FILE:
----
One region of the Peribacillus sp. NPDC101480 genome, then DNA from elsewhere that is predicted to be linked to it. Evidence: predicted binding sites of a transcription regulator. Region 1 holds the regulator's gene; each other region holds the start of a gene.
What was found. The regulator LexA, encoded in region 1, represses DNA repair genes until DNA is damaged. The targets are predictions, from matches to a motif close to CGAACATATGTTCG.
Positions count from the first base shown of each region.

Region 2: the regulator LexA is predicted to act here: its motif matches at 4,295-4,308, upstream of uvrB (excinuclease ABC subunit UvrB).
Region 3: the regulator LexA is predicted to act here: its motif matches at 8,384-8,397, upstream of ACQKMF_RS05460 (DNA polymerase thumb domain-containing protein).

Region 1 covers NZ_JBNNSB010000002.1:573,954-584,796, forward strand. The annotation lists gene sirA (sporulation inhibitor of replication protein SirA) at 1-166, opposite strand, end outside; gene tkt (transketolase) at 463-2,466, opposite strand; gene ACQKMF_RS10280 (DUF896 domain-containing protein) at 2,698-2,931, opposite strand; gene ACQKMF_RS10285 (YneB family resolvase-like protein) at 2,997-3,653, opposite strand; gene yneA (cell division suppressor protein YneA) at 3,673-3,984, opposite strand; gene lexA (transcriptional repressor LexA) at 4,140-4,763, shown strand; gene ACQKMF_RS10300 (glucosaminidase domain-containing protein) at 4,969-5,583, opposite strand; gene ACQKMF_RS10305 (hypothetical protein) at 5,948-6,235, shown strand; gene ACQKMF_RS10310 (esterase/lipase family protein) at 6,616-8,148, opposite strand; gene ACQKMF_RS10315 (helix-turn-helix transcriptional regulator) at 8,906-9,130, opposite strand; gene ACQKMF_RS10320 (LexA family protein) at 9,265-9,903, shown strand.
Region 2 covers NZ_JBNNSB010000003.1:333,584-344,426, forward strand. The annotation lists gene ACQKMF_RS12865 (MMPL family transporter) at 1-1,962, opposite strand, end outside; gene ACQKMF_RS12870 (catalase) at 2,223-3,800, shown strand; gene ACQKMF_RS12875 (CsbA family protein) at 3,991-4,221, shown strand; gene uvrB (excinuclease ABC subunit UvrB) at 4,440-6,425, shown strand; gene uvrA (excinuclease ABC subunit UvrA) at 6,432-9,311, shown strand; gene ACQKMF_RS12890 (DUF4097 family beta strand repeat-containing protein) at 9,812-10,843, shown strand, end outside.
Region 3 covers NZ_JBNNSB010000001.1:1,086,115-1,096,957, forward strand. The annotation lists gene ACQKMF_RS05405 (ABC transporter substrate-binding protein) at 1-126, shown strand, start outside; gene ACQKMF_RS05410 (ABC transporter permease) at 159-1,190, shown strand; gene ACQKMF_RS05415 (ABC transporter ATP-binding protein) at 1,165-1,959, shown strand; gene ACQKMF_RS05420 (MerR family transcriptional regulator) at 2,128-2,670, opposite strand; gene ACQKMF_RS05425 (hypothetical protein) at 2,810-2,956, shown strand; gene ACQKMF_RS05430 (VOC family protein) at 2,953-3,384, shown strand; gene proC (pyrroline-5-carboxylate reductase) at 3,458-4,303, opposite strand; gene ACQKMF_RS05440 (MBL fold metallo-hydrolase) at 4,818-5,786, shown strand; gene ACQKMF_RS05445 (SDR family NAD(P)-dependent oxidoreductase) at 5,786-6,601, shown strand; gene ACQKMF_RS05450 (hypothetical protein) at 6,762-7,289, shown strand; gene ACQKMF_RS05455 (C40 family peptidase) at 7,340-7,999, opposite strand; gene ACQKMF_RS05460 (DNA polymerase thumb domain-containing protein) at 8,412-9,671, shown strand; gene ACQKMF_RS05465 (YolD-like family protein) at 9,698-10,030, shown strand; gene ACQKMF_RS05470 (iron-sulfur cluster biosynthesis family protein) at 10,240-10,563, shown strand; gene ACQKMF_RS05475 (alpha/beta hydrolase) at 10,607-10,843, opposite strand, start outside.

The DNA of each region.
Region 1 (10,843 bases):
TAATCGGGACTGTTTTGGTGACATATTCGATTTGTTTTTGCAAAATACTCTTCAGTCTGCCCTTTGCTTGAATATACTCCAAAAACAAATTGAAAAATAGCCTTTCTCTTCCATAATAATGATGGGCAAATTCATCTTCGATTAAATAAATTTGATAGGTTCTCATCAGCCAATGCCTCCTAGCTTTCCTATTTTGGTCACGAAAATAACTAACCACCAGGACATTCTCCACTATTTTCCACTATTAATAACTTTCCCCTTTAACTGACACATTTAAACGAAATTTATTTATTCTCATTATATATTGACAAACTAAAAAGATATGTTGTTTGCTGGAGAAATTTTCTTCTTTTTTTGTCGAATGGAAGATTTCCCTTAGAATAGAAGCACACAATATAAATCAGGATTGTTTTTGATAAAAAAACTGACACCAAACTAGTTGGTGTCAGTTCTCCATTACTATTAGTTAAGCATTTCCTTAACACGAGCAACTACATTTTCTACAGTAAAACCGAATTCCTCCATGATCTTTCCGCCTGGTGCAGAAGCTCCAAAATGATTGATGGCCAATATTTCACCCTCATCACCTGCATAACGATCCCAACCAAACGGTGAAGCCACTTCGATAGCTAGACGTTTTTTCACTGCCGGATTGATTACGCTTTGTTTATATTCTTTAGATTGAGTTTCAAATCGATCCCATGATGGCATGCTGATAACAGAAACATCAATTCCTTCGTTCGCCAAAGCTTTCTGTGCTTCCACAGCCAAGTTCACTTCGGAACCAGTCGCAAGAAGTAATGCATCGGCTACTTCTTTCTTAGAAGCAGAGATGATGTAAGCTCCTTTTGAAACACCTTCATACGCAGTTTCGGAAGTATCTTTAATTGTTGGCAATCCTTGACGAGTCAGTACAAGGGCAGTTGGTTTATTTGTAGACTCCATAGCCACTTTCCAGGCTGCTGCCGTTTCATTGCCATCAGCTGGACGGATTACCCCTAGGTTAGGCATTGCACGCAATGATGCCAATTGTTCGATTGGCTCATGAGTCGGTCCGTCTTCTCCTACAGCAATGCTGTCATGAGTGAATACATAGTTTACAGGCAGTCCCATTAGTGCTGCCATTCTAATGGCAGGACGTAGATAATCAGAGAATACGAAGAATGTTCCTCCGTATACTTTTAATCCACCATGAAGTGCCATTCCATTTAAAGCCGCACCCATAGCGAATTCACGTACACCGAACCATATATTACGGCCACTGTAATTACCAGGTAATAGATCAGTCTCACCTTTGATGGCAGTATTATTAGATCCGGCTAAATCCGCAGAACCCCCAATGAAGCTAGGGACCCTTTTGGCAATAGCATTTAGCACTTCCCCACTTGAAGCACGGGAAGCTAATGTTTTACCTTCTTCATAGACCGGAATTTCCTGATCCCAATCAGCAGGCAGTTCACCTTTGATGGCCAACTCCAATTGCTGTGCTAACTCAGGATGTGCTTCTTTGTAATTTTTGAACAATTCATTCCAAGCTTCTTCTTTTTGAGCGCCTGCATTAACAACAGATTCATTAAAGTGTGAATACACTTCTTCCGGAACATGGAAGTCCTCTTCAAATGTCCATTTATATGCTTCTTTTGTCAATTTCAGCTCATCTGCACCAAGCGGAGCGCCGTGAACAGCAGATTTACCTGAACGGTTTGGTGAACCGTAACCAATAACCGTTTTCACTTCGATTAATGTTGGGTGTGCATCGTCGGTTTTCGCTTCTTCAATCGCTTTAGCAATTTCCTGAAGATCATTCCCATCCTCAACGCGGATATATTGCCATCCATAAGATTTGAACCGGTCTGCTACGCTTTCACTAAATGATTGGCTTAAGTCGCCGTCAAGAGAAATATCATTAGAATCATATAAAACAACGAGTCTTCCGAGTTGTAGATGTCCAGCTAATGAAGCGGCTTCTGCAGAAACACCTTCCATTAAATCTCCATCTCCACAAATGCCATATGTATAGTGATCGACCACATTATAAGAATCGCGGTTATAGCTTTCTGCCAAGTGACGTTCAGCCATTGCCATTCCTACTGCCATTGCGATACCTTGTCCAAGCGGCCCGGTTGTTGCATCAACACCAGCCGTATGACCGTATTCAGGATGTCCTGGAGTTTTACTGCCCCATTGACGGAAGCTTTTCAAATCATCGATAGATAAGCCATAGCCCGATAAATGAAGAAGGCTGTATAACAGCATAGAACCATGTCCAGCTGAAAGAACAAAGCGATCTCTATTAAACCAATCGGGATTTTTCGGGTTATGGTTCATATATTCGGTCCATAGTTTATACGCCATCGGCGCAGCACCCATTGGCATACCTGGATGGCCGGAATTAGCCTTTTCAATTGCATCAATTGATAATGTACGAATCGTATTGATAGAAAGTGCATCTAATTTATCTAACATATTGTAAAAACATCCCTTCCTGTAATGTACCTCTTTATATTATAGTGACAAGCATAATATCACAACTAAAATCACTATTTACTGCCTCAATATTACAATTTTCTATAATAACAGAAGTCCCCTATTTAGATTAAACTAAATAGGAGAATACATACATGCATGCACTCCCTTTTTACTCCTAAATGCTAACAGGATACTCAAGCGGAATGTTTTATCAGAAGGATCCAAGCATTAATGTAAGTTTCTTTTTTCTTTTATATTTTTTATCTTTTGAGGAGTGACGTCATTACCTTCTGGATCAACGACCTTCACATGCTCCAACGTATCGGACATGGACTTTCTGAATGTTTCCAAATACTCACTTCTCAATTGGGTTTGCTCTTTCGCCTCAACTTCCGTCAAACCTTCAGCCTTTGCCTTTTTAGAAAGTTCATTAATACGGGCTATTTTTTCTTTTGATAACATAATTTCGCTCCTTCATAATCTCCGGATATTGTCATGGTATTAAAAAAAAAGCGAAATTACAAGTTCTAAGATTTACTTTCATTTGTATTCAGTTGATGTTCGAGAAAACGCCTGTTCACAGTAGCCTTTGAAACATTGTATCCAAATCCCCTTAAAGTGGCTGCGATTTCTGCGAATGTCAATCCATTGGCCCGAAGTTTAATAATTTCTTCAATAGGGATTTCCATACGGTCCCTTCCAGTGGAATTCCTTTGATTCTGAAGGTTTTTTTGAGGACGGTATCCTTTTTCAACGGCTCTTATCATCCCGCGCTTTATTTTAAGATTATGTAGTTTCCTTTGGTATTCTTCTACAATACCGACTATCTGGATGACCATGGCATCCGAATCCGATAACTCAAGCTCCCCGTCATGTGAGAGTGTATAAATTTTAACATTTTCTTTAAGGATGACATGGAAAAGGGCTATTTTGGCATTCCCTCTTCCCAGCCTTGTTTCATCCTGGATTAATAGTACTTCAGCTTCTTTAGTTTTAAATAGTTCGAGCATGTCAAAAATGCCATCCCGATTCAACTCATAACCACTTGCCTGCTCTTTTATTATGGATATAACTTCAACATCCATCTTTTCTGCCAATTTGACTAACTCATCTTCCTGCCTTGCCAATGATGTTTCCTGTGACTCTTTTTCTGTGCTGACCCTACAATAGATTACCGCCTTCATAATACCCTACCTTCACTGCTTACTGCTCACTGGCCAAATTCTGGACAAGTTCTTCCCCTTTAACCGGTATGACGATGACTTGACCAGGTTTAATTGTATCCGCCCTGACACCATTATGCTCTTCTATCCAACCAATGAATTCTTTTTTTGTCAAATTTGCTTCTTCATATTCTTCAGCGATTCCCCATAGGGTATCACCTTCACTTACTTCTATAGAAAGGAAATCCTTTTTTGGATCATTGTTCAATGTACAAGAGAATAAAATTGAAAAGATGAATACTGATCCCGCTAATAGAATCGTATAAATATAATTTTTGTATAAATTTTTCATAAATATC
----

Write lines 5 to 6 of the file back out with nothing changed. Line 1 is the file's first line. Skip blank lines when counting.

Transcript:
Region 3: the regulator LexA is predicted to act here: its motif matches at 8,384-8,397, upstream of ACQKMF_RS05460 (DNA polymerase thumb domain-containing protein).

Region 1 covers NZ_JBNNSB010000002.1:573,954-584,796, forward strand. The annotation lists gene sirA (sporulation inhibitor of replication protein SirA) at 1-166, opposite strand, end outside; gene tkt (transketolase) at 463-2,466, opposite strand; gene ACQKMF_RS10280 (DUF896 domain-containing protein) at 2,698-2,931, opposite strand; gene ACQKMF_RS10285 (YneB family resolvase-like protein) at 2,997-3,653, opposite strand; gene yneA (cell division suppressor protein YneA) at 3,673-3,984, opposite strand; gene lexA (transcriptional repressor LexA) at 4,140-4,763, shown strand; gene ACQKMF_RS10300 (glucosaminidase domain-containing protein) at 4,969-5,583, opposite strand; gene ACQKMF_RS10305 (hypothetical protein) at 5,948-6,235, shown strand; gene ACQKMF_RS10310 (esterase/lipase family protein) at 6,616-8,148, opposite strand; gene ACQKMF_RS10315 (helix-turn-helix transcriptional regulator) at 8,906-9,130, opposite strand; gene ACQKMF_RS10320 (LexA family protein) at 9,265-9,903, shown strand.